My thinking on the O2 sensor was that if it happened to be sending bum scoop to the ECM the computer, not knowing any better, would try to use all its abilities to control fuel and air to compensate for an error but in doing so the engine idle would be adversely affected and knocked out of expected bounds. Does that make any sense?

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trouble
Why not take it to the dealer or to a garage? Throwing parts at a car is costly. The computers seldom fail and should always be a last resort, but you're stuck with it now because it's an electronic part.
--

-Mike-
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Let me admit that the thought of taking this machine to a pro has been creeping around the darkest corners of my mind. However, doing so would be a terrible blow to my self-esteem. My mindset is that I should be able to eventually fix almost anything even though "professional automotive technician" doesn't show up anywhere on my resume.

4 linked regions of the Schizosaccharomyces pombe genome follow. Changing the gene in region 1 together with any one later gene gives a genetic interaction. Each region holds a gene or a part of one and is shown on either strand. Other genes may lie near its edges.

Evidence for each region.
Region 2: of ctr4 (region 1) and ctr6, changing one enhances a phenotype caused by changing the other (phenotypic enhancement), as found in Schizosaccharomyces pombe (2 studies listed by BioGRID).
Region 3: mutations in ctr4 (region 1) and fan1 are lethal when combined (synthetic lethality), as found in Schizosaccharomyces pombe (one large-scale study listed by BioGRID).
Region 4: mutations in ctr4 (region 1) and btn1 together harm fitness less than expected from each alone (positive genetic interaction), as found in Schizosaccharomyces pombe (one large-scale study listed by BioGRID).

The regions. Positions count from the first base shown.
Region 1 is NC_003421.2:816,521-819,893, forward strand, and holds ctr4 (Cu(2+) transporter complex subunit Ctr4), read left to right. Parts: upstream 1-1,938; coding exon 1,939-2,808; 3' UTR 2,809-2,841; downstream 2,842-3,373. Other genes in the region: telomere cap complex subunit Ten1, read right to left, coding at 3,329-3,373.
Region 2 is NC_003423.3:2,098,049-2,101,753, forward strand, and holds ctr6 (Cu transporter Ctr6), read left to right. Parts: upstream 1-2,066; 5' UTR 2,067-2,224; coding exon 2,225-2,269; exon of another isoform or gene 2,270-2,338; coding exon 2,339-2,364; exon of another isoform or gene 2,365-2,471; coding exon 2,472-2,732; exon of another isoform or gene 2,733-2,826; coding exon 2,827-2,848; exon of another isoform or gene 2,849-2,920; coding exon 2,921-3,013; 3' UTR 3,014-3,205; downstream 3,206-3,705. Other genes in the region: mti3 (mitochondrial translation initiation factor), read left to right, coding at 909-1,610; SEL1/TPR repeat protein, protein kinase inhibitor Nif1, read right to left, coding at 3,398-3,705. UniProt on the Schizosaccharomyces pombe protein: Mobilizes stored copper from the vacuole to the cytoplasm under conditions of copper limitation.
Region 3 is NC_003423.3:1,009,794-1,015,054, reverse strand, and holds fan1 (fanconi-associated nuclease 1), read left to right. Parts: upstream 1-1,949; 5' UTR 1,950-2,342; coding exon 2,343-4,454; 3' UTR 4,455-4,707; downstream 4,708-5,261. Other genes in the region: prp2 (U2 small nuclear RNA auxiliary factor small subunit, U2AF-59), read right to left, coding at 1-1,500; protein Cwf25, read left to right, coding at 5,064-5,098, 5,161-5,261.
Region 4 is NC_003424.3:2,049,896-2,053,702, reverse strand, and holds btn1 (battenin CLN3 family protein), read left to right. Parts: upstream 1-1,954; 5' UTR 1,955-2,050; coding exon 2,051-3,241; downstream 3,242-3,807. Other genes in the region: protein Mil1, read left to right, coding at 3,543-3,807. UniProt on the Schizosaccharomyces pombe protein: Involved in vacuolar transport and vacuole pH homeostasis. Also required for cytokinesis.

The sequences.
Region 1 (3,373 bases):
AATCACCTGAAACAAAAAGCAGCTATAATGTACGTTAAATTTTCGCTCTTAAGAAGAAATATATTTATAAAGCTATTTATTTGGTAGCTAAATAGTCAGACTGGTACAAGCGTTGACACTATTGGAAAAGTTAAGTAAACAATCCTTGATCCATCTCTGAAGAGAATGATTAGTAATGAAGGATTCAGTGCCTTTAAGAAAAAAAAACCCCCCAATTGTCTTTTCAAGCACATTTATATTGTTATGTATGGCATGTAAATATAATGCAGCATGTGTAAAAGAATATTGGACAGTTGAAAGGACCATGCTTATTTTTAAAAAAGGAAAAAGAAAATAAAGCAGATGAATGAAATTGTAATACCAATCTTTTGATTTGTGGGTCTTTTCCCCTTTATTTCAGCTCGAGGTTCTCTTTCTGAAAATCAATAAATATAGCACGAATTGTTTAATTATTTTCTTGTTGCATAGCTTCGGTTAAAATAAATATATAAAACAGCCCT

Clint Eastwood's Dirty Harry movie character once said on screen that, "A man's got to know his limitations," or words to that effect. Perhaps I've reached my limits on this thing, but I'm not giving up yet.

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be
Well, I sure as hell understand that. But... I have to admit, it doesn't take me too long before I swallow my pride and take a walk over to see my neighbor who is a Chevy mechanic. Or sometimes pull up to the back door of the dealership for a little free look and advice from him or his associates at work. I'm proud, but I'm also lazy. Don't like to spend any more time on these things than I have to.